Reviewed by Gareth Jones
Directed by Dario Argento
Starring Jennifer Connelly, Donald Pleasance, Daria Nicolodi
Distributed by Arrow Video
Dario Argento’s Phenomena likely needs no introduction to stalwart genre fans, having come crashing onto the scene amidst the peak of his mark on Italian cinema and diverting on a strangely fantastical, and risky, genre-melding approach for a director who until then had mastered mainly in clearly defined witchery and giallo-styled thrillers. The casting, in reaching further afield than Argento had previously dared with lead actress Jennifer Connelly and genre hero Donald Pleasance, would also hearken to the call of the US shores that beckoned his talent for future consumption, cementing Phenomena as a truly transitional piece of work for the filmmaker. Considering the current standing of Argento’s genre output with increasingly disillusioned fans, Arrow Video’s new UK Blu-ray offers a perfect shot-in-the-arm reminder of why we all loved Dario to begin with, and still continue to hold out hope.
The plot of Phenomena concerns the young Jennifer Corvino (Connelly), daughter of a famous movie star, who finds herself shipped off to a posh Swiss boarding school while her father works. Suffering from a sleepwalking disorder and possible split personality, Jennifer also discovers that she has the uncanny psychic ability to communicate with insects. While these unusual qualities make her a target for ridicule from fellow students, it also makes her an asset for entomologist John McGregor (Pleasance), who hopes to use her skills to track down and identify a vicious murderer who has been killing young girls near the school.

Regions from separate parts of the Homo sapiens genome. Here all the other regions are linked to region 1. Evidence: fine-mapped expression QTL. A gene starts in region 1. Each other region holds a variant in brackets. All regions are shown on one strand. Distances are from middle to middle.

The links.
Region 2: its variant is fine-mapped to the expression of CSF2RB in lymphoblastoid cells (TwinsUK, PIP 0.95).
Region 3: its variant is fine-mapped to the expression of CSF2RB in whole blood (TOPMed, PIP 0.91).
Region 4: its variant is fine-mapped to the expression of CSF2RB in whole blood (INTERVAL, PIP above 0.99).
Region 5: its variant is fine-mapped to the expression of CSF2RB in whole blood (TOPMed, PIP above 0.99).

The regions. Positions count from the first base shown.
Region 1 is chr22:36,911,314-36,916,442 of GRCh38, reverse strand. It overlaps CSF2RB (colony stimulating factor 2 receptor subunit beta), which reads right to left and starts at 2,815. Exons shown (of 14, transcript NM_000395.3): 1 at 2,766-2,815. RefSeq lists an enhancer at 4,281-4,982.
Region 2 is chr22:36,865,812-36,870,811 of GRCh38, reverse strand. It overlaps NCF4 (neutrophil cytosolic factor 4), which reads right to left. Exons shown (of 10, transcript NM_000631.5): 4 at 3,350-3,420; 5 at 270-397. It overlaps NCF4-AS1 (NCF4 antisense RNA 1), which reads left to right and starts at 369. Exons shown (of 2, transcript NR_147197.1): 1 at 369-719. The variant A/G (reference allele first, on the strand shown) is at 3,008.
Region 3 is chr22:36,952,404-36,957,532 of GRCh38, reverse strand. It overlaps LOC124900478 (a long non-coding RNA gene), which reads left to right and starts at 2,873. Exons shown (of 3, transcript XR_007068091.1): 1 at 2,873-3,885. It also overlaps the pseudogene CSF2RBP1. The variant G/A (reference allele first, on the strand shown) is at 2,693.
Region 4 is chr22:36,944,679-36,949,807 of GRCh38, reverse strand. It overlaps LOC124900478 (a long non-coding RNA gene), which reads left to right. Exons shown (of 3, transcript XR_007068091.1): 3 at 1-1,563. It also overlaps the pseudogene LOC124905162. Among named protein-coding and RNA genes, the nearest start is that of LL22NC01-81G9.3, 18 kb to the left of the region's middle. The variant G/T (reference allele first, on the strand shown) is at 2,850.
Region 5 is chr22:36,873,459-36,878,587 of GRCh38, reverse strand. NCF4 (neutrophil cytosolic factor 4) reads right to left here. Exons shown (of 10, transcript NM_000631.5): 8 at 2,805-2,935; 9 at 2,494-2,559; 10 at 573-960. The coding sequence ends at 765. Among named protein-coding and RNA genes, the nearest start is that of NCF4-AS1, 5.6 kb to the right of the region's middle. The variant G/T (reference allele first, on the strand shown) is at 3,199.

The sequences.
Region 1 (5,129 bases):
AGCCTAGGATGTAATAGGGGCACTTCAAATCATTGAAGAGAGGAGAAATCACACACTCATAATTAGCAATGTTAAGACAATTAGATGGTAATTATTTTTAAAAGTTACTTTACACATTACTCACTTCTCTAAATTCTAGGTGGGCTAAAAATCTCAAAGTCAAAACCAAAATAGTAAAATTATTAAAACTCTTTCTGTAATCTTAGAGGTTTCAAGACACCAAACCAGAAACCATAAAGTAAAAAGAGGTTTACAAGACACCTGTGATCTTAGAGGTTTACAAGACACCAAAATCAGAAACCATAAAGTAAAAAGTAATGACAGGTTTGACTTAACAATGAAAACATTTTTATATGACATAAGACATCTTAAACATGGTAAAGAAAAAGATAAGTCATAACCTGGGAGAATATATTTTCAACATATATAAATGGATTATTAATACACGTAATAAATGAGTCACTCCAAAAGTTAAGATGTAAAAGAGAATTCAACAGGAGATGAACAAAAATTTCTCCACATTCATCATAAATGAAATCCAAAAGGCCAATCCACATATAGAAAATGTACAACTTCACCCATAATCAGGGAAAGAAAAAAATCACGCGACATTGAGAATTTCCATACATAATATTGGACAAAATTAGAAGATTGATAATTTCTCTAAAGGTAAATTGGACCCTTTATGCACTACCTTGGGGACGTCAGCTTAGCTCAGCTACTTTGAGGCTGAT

For the most part, Phenomena delivers similarly to Argento’s usual output: We have the black gloved killer, stylish murder scenes marked with pounding soundtracks and brutal, close-up violence, and the murder-mystery “whodunit” core narrative. The audience is thrown a few major curveballs, however, via plot devices such as Jennifer’s insect friends, the role played by the wheelchair bound McGregor’s chimpanzee aide, and the revelation of particularly monstrous killer. Everything finds itself ensconced in an almost buoyant, dreamlike and magical quality which begs that any idea of comprehension be left at the door. This ensures that, while the director’s work has never proven easily penetrable for the uninitiated, Phenomena’s bravery and sheer quirkiness make it an especially difficult one for first-timers, but a heck of a lot of fun for those appreciative of him at the top of his game. The final act begins with some prime Argento-style battling with the killer before segueing into something that not many will be prepared for, featuring swarms of killer flies, decapitation, and the most mental monkey wielding a straight-razor that you’ll ever see. It really is something to behold.